• Allows incorporation of structures and control of
  • Allows outputs at intermediate locations (not
    gage ? gage)
  • Cons
  • More complex models, data intensive
  • Computationally more demanding
  • Risk of instability

Hydrodynamic vs. Hydrological Models
  • Apply HD models only when really required
  • Extensive floodplains
  • Reaches with structures
  • Tidal Reaches
  • Confluences
  • Mixing models
  • Hydrological ? Hydrodynamic
  • Hydrodynamic ? Hydrological

HD model in a forecast workflow
Exchange between HD models FEWS
  • All HD models integrated with FEWS using standard
    adapter approach
  • Inputs (typical)
  • Flows at upstream boundary and tributary inflows
  • Level at downstream boundary may be a tidal
  • (not required when internal rating curve
    boundary is used)
  • Inputs (less common)
  • Gate settings
  • Temperature
  • Outputs (typical)
  • Water Level Flow (point or longitudinal)

Exchange between HD models FEWS
  • Location of boundaries needs careful thought to
    avoid reading a defined boundary as the result
    of a HD model

Reach influenced by d/s boundary condition
Ignore results from this point
Upstream boundary Q(t)
Downstream boundary Q-h
Flow direction
Exchange between HD models FEWS
  • Tidal boundaries offer a specific problems
  • Astronomical constants to derive astronomical
  • Difficult to work with harmonic constants
  • Work with surge residuals (interpolate, ARMA
    modeling etc) then add back to astronomical
  • ADJUST-T (NWS operation addresses similar issue)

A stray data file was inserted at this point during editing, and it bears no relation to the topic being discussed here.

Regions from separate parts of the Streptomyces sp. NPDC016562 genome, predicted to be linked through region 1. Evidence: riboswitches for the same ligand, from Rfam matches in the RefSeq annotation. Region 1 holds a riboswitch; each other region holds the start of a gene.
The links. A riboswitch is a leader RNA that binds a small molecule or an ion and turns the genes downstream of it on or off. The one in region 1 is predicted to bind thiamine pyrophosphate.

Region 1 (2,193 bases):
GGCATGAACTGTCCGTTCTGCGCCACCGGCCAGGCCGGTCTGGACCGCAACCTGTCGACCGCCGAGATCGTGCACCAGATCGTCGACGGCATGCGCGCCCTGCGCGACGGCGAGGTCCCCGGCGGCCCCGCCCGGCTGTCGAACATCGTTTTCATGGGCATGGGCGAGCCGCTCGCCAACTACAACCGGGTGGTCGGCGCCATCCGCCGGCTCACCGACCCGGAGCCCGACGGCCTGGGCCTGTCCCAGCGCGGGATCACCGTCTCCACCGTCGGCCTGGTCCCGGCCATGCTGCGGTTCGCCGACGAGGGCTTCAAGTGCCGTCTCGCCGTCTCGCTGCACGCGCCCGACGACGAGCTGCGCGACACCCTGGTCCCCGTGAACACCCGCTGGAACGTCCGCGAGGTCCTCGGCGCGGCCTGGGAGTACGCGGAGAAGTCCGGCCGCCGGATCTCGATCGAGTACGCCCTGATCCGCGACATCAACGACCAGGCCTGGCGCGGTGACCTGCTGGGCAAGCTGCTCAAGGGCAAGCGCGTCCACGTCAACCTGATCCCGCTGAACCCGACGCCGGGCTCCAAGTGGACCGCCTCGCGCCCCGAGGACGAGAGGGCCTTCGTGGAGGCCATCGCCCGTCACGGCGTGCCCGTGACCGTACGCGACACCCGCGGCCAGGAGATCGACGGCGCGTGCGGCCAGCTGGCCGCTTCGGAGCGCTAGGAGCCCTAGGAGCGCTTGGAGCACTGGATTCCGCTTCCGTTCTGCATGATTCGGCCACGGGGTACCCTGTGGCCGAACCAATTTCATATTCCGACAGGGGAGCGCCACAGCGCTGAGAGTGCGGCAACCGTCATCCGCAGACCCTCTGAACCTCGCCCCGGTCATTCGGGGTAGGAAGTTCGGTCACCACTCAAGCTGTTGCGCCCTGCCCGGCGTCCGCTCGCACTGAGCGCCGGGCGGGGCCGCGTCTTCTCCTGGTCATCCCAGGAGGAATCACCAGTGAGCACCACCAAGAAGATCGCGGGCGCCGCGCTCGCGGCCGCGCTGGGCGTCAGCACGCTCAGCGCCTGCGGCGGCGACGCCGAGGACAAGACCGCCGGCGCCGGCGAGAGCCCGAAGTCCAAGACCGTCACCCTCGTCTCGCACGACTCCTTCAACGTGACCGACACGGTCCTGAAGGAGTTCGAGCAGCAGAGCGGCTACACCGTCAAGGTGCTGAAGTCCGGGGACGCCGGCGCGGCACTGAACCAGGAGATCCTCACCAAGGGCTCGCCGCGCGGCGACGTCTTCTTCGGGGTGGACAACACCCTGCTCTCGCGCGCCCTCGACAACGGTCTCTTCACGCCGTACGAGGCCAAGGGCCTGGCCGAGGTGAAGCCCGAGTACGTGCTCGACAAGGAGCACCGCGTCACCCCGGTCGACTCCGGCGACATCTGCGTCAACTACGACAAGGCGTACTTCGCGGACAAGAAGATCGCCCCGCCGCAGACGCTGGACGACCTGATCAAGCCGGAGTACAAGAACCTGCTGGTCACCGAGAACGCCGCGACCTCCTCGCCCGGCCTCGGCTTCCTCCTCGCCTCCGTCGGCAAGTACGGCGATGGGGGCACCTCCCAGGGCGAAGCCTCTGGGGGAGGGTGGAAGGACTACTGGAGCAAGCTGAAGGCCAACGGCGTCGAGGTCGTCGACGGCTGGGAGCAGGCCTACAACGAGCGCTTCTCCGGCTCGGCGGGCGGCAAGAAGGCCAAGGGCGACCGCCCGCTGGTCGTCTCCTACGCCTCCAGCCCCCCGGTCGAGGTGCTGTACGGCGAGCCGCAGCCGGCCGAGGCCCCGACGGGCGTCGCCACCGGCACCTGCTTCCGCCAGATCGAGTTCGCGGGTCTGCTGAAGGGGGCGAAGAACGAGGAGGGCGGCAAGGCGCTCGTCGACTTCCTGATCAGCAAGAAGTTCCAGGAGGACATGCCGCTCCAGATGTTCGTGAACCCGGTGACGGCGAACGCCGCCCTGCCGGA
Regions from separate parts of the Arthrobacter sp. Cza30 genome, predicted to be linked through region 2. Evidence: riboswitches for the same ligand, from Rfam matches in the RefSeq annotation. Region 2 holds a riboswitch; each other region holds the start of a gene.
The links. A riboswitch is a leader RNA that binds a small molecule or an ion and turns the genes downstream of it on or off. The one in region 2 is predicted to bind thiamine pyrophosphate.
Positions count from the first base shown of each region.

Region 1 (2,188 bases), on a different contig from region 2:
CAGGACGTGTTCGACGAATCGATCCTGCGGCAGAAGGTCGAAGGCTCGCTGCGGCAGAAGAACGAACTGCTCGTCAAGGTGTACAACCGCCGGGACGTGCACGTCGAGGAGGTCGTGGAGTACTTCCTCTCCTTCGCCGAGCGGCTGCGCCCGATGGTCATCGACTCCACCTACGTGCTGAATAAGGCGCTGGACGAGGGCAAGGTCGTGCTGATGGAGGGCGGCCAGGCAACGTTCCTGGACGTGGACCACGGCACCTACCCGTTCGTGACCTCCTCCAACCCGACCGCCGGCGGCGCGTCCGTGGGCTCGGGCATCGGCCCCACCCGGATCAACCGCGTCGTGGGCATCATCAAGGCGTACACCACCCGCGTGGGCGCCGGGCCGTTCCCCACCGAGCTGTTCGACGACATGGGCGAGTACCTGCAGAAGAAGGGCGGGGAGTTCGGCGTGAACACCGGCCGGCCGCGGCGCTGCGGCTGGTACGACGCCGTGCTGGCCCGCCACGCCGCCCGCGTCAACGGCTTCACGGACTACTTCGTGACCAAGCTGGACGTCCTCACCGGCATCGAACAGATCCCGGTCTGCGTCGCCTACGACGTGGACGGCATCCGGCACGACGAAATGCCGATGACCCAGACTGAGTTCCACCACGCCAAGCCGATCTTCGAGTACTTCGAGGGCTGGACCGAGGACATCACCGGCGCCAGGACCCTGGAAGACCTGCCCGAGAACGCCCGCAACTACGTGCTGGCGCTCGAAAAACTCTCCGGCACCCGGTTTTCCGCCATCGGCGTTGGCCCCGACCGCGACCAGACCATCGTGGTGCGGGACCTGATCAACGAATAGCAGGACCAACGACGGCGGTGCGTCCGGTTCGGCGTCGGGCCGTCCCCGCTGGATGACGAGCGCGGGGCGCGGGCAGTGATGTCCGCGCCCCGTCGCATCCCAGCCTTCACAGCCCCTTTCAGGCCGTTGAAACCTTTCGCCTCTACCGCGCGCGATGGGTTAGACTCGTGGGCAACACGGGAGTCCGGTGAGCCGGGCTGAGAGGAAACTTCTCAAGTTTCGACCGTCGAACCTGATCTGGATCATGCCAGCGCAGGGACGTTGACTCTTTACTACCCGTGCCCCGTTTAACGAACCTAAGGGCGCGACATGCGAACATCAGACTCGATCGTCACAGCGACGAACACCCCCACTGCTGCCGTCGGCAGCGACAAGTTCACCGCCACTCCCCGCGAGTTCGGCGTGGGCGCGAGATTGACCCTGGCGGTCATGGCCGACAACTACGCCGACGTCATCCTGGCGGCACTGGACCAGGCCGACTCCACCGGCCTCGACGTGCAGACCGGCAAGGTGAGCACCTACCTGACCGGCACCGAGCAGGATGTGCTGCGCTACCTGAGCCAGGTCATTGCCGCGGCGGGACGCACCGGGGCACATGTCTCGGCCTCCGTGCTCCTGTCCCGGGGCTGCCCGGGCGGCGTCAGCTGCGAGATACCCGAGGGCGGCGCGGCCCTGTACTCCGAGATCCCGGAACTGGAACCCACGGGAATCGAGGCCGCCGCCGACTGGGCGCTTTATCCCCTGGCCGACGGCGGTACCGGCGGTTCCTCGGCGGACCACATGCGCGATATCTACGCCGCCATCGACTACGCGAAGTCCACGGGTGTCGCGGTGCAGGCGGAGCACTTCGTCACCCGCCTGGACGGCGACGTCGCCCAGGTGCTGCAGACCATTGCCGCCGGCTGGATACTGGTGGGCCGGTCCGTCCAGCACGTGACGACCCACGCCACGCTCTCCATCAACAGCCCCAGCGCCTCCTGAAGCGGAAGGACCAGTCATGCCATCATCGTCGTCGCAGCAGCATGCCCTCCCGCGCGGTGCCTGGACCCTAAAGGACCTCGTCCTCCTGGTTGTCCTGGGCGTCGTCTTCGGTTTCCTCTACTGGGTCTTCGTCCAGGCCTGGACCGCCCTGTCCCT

• Other option link with coastal shelf model (see
    case study)

Hydrodynamic models Error correction
  • Hydrodynamic models typically cover long reaches
    of river, which means that intermediate gages are
    not utilized for error correction
  • Options
  • State updating e.g. Ensemble/Extended Kalman
    Filter Particle Filter)
  • Particle filter applied in Rhine for updating
  • Simple nudging techniques
  • Available in Mike11 ISIS
  • ? These are computationally intensive
  • Splitting model in sections use error
    correction at each gage
  • Assumes rating curve is reliable!

Model cascades
  • Hydrodynamic Hydrodynamic model cascade
  • Complex interaction
  • State in d/s hydrodynamic model affects state in
    u/s hydrodyanic model
  • Overlap models

Region of influence of d/s boundary
Model 1
Model 2
Model cascades
  • Connecting two hydrodynamic models
  • Error correction on flow from u/s model
  • Note that this does assume rating curve is
    reliable!! May not include hysterisis

Gauge u/s of model transition Calculate error
Add error to flow at d/s boundary Model 1 u/s
boundary Model 2 Read Levels from d/s model!!!
Model 1
Model 2
Burn-in profiles
  • Avoid abrupt shock on startup
  • Mainly relevant to HD modules (stability)
  • Only applied when starting from a cold state
  • Identify start value in cold state
  • Gradual climb to actual value

Burn-in section
Inundation Mapping